What is Assumption of the Risk and How Might it Affect Your Personal Injury Case?

If you are injured due to someone else acting negligently or recklessly, there is a chance you have grounds to file a personal injury lawsuit. However, that does not mean that you automatically will. There are several things that could render you ineligible, including something known as the assumption of the risk. Continue reading to learn what it is. If you have questions about it or whether or not you have grounds for a lawsuit, contact The Law Offices of Larry H. Parker at 800-333-0000 for a free legal consultation.

The Definition of “Assumption of the Risk”

Assumption of the risk moves the liability for an injury to the person who engaged voluntarily in a risky activity, including certain sports. A plaintiff who is found to have assumed the risk in California cannot recover money for a personal injury lawsuit unless the defendant was grossly negligent or acted intentionally or the defendant acted in a way that no one could have predicted.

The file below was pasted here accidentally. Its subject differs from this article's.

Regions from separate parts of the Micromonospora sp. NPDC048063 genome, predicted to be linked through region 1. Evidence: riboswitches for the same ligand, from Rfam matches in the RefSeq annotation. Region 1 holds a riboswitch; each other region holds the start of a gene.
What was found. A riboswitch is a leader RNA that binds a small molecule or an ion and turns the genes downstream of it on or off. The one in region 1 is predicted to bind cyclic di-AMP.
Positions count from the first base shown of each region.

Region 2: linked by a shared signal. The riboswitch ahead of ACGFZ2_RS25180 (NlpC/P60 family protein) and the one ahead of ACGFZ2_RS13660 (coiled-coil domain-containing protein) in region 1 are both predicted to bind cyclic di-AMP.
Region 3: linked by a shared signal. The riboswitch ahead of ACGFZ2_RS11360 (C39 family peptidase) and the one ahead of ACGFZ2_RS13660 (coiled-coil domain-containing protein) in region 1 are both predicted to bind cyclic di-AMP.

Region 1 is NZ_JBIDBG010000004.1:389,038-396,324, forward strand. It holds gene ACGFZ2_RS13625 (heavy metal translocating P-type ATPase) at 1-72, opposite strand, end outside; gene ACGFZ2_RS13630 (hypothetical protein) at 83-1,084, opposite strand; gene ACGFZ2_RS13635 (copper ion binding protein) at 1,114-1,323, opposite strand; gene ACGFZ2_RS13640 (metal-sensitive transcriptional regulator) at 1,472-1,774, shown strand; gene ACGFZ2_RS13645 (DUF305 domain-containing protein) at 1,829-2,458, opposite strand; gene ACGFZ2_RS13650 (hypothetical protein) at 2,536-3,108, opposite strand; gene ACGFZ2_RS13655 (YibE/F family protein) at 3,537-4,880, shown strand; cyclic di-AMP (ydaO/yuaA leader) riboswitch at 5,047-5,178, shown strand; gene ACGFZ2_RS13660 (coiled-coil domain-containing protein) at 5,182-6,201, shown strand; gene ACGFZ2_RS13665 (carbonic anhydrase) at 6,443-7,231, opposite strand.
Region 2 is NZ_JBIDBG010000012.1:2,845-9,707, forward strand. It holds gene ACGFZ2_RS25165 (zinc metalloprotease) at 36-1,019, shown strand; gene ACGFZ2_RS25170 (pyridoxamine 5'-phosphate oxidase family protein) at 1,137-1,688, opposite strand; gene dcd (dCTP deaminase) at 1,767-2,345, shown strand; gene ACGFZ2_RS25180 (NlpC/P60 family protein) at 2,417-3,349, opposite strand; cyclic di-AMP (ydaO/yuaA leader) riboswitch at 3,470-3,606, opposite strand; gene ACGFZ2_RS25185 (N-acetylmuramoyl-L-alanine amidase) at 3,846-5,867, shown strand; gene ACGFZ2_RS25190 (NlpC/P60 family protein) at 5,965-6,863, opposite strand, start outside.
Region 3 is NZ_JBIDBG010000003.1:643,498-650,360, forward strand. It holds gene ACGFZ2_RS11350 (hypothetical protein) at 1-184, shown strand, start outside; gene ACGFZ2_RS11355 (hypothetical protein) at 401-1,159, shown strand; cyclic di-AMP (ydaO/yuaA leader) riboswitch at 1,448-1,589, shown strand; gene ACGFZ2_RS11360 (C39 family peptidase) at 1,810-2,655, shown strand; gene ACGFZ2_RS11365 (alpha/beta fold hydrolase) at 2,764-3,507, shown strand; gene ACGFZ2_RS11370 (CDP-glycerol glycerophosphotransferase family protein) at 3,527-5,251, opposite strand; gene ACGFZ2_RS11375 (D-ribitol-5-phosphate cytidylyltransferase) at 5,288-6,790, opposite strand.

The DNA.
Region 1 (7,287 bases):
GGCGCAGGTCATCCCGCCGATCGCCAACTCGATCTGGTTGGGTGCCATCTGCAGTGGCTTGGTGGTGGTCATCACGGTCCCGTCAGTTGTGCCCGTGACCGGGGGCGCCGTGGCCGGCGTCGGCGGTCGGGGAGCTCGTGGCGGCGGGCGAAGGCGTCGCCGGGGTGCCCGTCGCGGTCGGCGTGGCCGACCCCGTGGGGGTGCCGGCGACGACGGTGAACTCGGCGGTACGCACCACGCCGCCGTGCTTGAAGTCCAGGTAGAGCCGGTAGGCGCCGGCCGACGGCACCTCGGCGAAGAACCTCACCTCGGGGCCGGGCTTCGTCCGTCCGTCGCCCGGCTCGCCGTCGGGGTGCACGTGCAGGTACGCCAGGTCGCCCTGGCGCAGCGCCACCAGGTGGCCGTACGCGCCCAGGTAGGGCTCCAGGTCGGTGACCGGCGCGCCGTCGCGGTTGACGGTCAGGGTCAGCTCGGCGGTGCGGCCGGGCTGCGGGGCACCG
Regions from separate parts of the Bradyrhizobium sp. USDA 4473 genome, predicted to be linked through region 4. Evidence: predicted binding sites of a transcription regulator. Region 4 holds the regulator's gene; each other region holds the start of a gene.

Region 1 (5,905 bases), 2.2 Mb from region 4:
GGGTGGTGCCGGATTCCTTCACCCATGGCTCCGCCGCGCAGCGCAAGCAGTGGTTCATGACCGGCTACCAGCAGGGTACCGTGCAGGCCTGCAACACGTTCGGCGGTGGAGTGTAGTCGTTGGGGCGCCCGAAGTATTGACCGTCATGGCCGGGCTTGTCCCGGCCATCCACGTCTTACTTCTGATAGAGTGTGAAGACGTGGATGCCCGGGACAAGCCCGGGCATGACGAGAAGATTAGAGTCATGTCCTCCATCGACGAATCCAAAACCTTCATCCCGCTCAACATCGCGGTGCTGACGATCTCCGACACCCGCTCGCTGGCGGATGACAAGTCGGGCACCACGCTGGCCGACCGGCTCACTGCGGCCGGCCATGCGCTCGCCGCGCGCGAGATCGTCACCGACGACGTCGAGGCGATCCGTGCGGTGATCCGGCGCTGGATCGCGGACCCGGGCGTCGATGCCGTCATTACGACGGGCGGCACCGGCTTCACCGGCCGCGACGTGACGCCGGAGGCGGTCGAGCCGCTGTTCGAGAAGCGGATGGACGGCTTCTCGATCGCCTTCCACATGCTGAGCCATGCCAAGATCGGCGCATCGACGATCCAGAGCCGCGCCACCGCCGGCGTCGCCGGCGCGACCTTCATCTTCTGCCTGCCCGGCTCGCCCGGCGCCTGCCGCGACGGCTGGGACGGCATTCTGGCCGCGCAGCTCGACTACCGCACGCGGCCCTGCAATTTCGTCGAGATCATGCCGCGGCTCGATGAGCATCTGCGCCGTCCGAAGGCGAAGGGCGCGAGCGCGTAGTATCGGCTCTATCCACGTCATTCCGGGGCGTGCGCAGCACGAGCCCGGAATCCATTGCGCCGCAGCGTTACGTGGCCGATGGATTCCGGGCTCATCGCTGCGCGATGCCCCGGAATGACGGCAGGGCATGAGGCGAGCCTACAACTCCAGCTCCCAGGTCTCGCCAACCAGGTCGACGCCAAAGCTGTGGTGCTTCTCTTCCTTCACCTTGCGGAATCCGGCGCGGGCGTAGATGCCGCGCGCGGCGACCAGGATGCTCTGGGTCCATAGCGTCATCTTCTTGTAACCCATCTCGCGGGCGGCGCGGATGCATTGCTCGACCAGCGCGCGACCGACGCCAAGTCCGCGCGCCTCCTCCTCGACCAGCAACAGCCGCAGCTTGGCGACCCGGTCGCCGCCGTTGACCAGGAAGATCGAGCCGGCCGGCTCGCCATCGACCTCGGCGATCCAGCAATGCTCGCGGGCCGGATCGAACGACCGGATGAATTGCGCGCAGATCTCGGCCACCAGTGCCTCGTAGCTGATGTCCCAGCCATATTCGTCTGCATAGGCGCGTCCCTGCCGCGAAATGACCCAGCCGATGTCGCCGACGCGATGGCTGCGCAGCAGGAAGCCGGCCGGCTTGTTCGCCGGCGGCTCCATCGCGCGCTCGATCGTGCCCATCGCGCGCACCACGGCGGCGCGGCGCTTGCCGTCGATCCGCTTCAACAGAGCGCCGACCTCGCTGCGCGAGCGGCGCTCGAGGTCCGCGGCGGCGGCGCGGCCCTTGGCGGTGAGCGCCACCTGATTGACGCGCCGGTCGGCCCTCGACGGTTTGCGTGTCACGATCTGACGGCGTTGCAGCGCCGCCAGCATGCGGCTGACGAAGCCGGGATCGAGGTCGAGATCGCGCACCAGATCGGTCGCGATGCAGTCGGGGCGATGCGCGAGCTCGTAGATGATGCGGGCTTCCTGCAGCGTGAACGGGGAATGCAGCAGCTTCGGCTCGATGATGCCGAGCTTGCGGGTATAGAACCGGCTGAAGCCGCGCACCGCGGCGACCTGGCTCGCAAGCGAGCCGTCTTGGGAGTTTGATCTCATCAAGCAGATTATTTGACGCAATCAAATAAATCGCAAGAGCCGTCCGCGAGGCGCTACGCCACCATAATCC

Examples of Situations in Which Assumption of the Risk Might Be Asserted

There are many situations in which the defendant might assert the assumption of the risk. For example, when a person is injured at a gym or fitness center, when they are injured in a dangerous workplace, or if they suffer a football head injury, it might be argued that the plaintiff assumed the risk.

The Difference Between Primary and Secondary Assumption of the Risk

In a primary assumption of the risk, the injury was part of an activity that the defendant does not have liability for ordinary negligence. On the other hand, secondary assumption of risk involves a defendant who still owes a duty of care to the plaintiff. The jury will determine how at fault each party was and the monetary award will be reduced by that amount.

For example, if a person goes to their local garden center to rent a high-powered mower and the person checking out the renter says the unit cannot be rented due to sparking. If the person still insists on renting it, both parties would be partially at fault. While the renter did use it knowing there was a danger, the person that rented it to them should not have rented it to them knowing it was dangerous.

Call an Attorney to Find Out How This Applies to Your Case

If you believe you have a personal injury case but worry that assumption of the risk might lower your award, then you should talk to a personal injury attorney who can answer your questions for you. We recommend calling The Law Offices of Larry H. Parker at 800-333-0000 for a free legal consultation.